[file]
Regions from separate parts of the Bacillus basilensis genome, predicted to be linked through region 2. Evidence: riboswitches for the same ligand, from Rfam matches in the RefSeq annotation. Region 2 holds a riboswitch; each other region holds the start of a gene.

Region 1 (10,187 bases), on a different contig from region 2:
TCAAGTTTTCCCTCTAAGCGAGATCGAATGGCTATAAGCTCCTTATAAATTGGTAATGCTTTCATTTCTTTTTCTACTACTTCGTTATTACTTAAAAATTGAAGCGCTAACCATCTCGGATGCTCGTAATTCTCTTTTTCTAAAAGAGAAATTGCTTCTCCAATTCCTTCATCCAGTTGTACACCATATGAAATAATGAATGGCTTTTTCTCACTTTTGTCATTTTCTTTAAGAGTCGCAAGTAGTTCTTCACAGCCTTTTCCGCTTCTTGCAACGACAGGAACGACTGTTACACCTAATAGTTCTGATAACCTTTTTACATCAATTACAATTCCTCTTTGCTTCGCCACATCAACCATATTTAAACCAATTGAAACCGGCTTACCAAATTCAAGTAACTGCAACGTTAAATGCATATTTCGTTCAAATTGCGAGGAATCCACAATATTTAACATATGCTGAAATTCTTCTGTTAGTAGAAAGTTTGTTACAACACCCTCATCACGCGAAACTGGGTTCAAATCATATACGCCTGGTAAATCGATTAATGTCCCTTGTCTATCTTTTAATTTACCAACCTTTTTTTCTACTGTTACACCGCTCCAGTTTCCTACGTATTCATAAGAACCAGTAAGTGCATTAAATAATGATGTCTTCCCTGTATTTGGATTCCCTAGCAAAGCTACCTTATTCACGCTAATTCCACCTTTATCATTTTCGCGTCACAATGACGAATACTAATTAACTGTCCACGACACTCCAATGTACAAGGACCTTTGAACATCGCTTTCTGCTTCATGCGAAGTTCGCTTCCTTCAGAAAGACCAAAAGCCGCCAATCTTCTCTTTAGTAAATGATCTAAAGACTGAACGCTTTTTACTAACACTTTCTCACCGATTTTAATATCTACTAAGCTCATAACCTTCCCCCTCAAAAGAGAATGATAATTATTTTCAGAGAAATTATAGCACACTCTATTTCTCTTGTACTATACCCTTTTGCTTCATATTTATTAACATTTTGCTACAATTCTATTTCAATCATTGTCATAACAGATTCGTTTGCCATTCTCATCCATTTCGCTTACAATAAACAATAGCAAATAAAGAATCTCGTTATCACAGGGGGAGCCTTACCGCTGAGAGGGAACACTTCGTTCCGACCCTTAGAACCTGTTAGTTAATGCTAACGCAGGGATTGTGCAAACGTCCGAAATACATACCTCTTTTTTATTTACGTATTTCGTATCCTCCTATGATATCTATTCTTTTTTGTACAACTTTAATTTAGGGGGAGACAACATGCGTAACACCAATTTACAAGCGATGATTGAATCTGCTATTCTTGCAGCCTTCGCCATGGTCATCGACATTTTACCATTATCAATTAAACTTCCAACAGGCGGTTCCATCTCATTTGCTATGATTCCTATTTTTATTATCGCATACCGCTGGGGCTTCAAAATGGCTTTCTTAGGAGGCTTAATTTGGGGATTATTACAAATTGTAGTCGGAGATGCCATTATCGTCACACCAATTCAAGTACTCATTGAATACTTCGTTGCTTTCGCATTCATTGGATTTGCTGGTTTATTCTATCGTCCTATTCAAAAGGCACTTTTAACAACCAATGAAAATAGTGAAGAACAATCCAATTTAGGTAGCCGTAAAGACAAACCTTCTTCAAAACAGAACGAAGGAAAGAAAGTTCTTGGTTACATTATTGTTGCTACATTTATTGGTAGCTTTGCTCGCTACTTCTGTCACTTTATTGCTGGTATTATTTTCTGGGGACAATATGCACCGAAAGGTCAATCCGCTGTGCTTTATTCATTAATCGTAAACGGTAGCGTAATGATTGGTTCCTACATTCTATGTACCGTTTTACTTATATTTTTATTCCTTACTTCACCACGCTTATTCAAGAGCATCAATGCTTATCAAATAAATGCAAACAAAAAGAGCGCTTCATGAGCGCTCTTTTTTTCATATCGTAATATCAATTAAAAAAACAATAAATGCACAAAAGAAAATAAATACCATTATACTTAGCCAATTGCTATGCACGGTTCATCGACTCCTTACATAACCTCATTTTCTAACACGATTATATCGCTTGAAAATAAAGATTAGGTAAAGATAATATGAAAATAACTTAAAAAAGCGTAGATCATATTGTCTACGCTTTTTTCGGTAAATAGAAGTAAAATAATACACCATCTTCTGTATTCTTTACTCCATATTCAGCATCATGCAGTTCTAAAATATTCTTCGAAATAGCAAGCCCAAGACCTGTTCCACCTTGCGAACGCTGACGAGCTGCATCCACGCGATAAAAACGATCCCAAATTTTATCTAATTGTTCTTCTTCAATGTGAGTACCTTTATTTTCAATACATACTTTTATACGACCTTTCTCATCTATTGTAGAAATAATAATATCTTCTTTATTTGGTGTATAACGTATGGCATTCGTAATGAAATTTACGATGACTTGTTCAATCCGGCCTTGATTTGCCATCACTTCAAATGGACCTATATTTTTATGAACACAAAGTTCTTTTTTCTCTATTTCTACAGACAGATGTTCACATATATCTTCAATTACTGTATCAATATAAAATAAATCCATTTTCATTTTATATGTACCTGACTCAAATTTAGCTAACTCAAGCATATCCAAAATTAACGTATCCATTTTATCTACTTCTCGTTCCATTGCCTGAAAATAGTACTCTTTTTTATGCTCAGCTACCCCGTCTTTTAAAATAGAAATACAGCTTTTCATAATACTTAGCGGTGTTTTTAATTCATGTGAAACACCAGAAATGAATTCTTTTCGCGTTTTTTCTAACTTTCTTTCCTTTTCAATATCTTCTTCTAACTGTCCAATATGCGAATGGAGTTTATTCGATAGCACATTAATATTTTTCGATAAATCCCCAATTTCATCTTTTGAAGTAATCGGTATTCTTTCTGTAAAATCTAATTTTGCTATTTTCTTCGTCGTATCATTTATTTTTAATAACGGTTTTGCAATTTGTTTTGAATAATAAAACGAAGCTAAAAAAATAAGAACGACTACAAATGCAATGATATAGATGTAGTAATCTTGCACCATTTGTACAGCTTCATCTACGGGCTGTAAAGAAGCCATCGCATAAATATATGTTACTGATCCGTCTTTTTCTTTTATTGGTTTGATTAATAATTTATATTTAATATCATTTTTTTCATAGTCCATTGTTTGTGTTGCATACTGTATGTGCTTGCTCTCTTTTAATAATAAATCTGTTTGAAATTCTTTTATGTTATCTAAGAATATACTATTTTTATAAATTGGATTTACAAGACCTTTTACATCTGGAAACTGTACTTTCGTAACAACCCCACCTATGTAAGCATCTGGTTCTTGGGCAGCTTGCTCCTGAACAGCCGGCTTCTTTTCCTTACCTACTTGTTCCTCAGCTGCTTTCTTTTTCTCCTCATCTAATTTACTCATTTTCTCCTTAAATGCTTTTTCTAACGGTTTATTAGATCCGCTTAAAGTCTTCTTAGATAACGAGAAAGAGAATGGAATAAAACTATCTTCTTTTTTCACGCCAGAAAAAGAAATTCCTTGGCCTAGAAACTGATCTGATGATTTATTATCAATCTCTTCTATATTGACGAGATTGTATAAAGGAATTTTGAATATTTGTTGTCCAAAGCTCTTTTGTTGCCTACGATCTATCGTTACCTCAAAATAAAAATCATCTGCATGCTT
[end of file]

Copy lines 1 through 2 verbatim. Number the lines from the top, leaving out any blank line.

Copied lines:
Regions from separate parts of the Bacillus basilensis genome, predicted to be linked through region 2. Evidence: riboswitches for the same ligand, from Rfam matches in the RefSeq annotation. Region 2 holds a riboswitch; each other region holds the start of a gene.

Region 1 (10,187 bases), on a different contig from region 2: